EL PASO, Texas (AP) - When Stephanie Melendez, her husband and two young daughters tested positive for the coronavirus, the person she most wanted to call was her father.
“I’m married. I have my family. He was still the one I called when I got sick and he’d bring me Gatorade,” said Melendez, 32. “So when we get this virus that’s been all over the news — oh — my dad’s not there for me to call. It just kind of hits home a little harder.”
Her father, David Johnson, was shielding his wife and granddaughter when a gunman who authorities say was targeting Latinos at a crowded Walmart in the Texas border city of El Paso fatally shot him and 22 other people. It was a shockingly violent weekend in the U.S., with another shooter hours later killing nine people in a popular nightlife area in Dayton, Ohio.
Events to mark the anniversary of the Aug. 3, 2019, shooting in El Paso, a largely Hispanic city of 700,000, have taken on a new look amid the coronavirus pandemic: parks lit with lanterns that people can walk or drive through; private tours for victims’ families at a museum exhibit of items preserved from a makeshift memorial; and residents being asked to show support with online posts.
When Guillermo “Memo” Garcia died in April, nine months after he was shot in the Walmart parking lot while fundraising for his daughter’s soccer team, he became the shooting’s 23rd victim. Masked mourner s gathered in a hospital parking lot to mark his death.
“It shook me to remind me that we’re in the middle of a healing process that we’re now being overwhelmed by COVID,” said El Paso County Judge Ricardo Samaniego, the county’s top executive.
A woman stands by a growing memorial set up outside of a Walmart in El Paso, Texas, where 22 people were killed in a mass shooting. (Photo by Mario Tama/Getty Images)
A service for victims’ relatives will be held Sunday in a sprawling park, allowing for social distancing. The service will be livestreamed. Afterward members of the public can drive through the park as music plays and lanterns float on the lake.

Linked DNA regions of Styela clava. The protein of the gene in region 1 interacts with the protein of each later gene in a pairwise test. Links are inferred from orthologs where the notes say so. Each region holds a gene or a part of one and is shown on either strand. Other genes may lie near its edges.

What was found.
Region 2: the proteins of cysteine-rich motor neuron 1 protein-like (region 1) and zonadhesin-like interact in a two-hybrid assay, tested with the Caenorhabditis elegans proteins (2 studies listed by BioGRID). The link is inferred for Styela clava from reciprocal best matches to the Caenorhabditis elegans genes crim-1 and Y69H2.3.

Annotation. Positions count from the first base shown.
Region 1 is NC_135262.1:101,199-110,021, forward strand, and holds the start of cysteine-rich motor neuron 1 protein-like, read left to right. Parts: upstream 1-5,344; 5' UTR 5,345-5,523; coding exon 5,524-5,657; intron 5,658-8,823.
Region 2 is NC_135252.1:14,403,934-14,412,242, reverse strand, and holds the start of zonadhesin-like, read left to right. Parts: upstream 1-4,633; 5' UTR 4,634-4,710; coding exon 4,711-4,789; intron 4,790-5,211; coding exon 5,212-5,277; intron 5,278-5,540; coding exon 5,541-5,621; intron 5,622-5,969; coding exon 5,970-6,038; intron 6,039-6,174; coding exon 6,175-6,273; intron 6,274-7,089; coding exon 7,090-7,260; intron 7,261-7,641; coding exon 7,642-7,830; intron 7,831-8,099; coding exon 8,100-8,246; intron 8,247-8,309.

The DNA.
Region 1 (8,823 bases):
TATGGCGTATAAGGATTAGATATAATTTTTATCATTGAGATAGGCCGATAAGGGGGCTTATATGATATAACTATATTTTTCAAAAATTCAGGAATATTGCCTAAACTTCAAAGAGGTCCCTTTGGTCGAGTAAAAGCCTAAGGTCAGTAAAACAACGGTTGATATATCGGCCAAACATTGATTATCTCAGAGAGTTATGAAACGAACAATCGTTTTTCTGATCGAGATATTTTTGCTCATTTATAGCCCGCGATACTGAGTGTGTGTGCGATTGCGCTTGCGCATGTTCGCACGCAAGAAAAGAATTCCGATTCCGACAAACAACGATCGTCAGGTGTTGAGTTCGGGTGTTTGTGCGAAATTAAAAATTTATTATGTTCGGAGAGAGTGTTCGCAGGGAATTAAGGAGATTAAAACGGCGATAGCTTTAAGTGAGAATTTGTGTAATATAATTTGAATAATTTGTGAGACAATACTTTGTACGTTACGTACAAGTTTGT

“It’s going to be solemn, but it will also be a celebration of life,” Samaniego said.
“We can’t allow a shooter to define who we are, and we’re not going to allow a virus to define who El Paso is,” Samaniego said.
Melendez said her family will attend that ceremony and mark the anniversary with a dinner at her father’s favorite steakhouse. Melendez said that as the anniversary of the shooting approaches, she feels the support of the city.
“Even if we can’t all get together, they’re still there, there are still ways,” she said.
El Paso residents describe the friendliness of the city, which has one of the lowest crime rates in the U.S. Many people have roots in both the U.S. and Mexico, frequently crossing the border. Several of those killed at the Walmart had come from Mexico to shop.
Authorities say Patrick Crusius confessed to driving to El Paso from his home near Dallas to target Mexicans, and just before the attack posted a racist screed online. Crusius, 22, faces state capital murder charges, and a federal hate crime and gun case that could likewise bring a death sentence if he’s convicted.
Dr. Jose Burgos, who was working as shooting victims arrived at University Medical Center and now helps coordinate care for COVID-19 patients, said his alarm that Hispanics were targeted lingers.
“The feeling is definitely still there, you’re more aware of the fact that you may be looked at a bit differently, that you might be targeted. That’s still there,” he said.
The morning of the shooting, Melendez’s parents took their granddaughter Kaitlyn to the Walmart to get new clothes and a basketball. They were at the checkout when the gunman fired, and David Johnson pushed his wife and granddaughter under the conveyor belt. Johnson was not Hispanic, but his wife and granddaughter are.
“That was always his priority, was his family, and he always put others first. That showed that day,” Melendez said.
Struggling to deal with the aftermath, Kaitlyn, now 10, began to hit her stride again after switching to a smaller school. Then it closed because of the pandemic.
This summer, Kaitlyn was set to go to a camp for kids with post-traumatic stress disorder when she, her parents and her 3-year-old sister tested positive for COVID-19. They recovered in about a week and no one had severe symptoms. But, Melendez said, the worry that one of them might get worse was overwhelming.
“You’re like, ‘How can I do this again?’” Melendez said. “We survived one thing and then we get hit with something else and it’s just — literally for me it’s like, OK, get through one day, get to the next. And a lot of it is: What would my dad do right now?”